PIERREPONT, Robert (c.1638-81), of Nottingham.
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Family and Education
b. c.1638, 1sts. of Hon. Francis Pierrepont of Nottingham by Elizabeth, da. and coh. of Thomas Bray of Eyam, Derbys. educ. Emmanuel and Christ’s, Camb. 1652; travelled abroad 1654. m. lic. 27 Mar. 1661, Anne da. and coh. of Henry Murray of Berkhampstead, Herts., groom of the bedchamber to Charles I, 3s. 2da. suc. fa. 1658.1
Commr. for militia, Notts, Mar. 1660; j.p. Notts, and Lincs. (Kesteven) July 1660-77; dep. lt. Notts. c. Aug. 1660-80; commr. for assessment, Notts. Aug. 1660-80, Nottingham Aug. 1660-1, 1663-4, 1679-80, Lincs. (Kesteven) Aug. 1660-1, Lincs. 1661-3, 1679-80; capt. of vol. horse, Notts. 1661-at least 1665.2
Pierrepont’s father was a colonel in the parliamentary army, and sat in the Long Parliament as recruiter for Nottingham. Pierrepont himself was involved in the royalist rising in Nottinghamshire in 1659, though according to Mrs Hutchinson he took part only ‘to make up the rout, and ran away, and cast away some very good arms into the bushes to make his flight more easy’. He surrendered himself to Colonel John Hutchinson, an old friend of his father, and lived in his house till the fall of Lambert. Hutchinson ignored an order from the military regime to send Pierrepont up for examination, though his guest’s society was ‘contrary to the sobriety and holiness the colonel delighted in’. When Hutchinson was expelled from the Convention as a regicide, Pierrepont was elected to fill his place; but it is presumed that all the references in the Journals are to his uncle William.3
Pierrepont was re-elected to the Cavalier Parliament, in which he was named to only 31 committees, including the committee of elections and privileges in nine sessions. He was an active militia officer, searching for arms in 1662 and receiving the thanks of the lord lieutenant for his services in securing fanatics in the second Dutch war, but he was not prominent in the House. He defaulted on calls of the House in 1666, 1668 and 1671, but he probably supported the country party throughout. In the session of 1675, he was named to three committees of political importance, those for the appropriation of customs revenue to the use of the navy, for the exclusion of Papists from Parliament and for the better preservation of the liberty of the subject. He was noted by Shaftesbury as ‘doubly worthy’ in 1677, in which year he was removed from the commission of the peace for obstructing the levying of hearth-tax on the furnaces of the Sheffield cutlers. On 31 Jan. 1678 he complained to the House that he had been summoned before the Privy Council by two of the collectors, and in the following month he was added to the committee to consider abuses in the tax.4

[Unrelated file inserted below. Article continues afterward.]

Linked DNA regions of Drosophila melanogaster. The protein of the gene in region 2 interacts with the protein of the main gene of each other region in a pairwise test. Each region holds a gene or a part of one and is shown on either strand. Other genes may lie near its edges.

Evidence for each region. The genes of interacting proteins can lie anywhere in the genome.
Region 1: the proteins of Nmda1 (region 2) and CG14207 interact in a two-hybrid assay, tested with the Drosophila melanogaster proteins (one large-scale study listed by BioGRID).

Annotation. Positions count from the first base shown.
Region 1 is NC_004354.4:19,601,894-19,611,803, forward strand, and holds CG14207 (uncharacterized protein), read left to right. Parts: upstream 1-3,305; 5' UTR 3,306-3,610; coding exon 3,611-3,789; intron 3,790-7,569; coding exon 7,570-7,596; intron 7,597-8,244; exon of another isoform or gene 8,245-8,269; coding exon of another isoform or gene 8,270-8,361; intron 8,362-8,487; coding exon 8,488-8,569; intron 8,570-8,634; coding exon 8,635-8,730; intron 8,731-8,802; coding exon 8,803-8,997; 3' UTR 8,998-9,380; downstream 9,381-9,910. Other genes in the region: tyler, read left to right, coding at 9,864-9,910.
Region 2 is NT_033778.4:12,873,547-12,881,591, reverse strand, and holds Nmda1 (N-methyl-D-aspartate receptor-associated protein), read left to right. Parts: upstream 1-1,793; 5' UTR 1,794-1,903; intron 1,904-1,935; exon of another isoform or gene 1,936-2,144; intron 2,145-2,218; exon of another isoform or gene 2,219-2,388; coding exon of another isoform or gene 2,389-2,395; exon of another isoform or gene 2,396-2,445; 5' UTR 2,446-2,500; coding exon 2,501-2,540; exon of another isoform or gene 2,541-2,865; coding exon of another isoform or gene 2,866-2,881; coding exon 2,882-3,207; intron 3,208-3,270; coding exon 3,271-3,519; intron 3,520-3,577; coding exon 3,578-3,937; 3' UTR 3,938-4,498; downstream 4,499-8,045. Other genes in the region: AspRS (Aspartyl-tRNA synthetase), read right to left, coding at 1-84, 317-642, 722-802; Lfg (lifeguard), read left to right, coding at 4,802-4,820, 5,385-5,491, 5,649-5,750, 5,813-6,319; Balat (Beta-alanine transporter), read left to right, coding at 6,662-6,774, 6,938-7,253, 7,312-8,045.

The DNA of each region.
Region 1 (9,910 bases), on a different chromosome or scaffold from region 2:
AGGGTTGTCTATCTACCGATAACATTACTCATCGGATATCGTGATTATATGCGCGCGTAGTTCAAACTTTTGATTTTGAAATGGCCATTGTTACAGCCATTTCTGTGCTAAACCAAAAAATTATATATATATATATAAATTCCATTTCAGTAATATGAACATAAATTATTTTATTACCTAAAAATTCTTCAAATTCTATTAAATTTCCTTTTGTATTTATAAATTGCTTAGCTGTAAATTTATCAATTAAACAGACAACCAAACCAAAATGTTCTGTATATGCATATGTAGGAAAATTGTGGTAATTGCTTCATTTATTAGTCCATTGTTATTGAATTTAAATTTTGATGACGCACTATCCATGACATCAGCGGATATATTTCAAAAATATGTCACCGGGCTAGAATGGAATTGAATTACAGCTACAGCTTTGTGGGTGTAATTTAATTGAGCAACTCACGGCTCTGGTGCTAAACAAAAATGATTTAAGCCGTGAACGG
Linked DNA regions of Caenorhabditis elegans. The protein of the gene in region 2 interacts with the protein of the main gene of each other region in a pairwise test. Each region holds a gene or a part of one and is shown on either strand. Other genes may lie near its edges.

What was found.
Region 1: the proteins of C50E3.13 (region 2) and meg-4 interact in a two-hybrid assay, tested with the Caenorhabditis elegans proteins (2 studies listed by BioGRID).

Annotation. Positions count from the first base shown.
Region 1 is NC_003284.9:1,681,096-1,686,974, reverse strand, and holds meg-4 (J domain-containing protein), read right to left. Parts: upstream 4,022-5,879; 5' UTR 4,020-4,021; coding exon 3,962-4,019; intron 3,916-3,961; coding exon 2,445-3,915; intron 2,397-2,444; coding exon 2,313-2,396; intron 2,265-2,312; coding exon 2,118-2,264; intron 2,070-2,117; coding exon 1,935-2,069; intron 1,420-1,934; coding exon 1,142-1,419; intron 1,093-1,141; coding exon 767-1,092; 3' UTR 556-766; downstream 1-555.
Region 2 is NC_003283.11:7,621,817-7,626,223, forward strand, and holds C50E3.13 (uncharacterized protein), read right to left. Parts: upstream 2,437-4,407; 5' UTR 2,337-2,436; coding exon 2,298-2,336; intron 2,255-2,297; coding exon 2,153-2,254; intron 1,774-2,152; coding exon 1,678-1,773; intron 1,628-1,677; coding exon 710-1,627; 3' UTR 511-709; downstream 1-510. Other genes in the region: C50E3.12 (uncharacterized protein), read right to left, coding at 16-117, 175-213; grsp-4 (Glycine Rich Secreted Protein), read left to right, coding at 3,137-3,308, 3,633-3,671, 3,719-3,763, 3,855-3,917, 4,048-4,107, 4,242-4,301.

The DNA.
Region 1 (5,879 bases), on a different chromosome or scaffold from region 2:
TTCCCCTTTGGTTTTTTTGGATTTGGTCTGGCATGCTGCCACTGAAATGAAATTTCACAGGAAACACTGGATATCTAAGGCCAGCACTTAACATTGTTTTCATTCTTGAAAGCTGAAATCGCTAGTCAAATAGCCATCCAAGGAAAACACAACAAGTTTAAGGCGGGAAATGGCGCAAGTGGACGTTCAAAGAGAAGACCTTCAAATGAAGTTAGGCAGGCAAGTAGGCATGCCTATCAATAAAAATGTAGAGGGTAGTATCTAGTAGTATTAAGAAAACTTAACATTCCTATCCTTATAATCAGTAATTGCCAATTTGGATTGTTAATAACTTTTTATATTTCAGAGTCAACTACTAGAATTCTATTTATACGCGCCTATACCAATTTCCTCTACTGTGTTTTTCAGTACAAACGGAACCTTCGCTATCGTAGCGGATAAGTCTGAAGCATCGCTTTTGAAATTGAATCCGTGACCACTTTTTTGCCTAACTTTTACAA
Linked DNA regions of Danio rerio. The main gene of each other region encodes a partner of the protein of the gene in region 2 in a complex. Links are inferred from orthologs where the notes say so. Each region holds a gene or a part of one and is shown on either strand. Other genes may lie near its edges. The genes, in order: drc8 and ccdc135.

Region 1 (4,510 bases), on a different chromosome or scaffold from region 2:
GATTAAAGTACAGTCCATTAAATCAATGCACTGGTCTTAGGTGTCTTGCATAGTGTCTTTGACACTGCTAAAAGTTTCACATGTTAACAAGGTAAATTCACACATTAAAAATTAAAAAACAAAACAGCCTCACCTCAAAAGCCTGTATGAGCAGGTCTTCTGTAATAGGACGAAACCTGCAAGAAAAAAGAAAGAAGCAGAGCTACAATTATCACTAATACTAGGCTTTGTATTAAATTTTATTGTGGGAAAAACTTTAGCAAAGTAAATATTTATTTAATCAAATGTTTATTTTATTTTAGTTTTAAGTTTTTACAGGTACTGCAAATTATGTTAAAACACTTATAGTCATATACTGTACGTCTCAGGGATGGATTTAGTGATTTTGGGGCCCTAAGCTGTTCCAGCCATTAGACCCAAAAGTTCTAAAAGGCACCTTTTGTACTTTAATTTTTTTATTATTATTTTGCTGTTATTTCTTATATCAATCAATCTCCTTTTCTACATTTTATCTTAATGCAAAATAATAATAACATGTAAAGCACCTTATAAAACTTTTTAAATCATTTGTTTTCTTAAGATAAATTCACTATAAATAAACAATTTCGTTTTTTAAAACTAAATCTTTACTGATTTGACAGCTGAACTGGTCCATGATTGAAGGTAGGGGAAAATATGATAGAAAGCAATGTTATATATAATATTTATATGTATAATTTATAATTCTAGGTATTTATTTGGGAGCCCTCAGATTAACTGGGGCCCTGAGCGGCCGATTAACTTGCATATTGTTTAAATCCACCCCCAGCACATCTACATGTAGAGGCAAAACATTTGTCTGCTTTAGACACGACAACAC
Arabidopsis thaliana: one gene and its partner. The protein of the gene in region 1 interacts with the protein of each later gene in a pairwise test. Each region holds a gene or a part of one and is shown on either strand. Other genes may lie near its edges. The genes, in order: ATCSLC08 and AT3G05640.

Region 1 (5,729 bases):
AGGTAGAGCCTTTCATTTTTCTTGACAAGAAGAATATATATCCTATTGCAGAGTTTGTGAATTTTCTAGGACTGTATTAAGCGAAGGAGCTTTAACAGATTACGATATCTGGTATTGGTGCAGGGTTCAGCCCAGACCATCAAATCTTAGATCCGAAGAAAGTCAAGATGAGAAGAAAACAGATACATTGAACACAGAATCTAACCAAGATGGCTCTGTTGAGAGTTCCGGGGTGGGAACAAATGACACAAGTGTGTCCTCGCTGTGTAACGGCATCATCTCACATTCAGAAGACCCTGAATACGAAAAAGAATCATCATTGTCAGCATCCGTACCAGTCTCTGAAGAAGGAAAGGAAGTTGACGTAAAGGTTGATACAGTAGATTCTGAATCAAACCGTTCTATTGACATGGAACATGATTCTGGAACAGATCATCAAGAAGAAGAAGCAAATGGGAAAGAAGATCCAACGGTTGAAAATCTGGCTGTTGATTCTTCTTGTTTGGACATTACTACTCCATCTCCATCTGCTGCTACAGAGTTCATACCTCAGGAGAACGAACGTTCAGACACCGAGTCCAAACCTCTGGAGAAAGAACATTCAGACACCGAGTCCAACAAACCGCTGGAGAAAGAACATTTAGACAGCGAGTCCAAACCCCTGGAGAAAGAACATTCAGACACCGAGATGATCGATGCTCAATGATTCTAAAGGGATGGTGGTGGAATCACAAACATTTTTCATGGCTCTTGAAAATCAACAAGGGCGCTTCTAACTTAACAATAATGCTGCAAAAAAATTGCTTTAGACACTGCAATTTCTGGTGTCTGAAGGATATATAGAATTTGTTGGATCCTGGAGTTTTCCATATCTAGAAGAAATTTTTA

Pierrepont was returned to all three Exclusion Parliaments, being marked ‘worthy’ by Shaftesbury. There is no evidence that he attended the Parliament of 1679, and he was certainly absent from the division on the exclusion bill. Moderately active in the second Exclusion Parliament, he was named to the committees for the examination of a minor Popish Plot informer, to consider the bills for the regulation of elections and for the export of leather, and to bring in a bill to regulate the post office. He was marked as an opponent of the Court on the list of Nottinghamshire deputy lieutenants and doubtless removed in the same year. He left no trace on the records of the Oxford Parliament. Shortly before his death he became involved with John Thornhaugh and John White in the Nottinghamshire arms plot by agreeing to conceal the arms which they had ordered in his house in Nottingham, where they were discovered by the lord lieutenant two years later. Pierrepont was buried on 22 Sept. 1681 and succeeded by his son Francis.5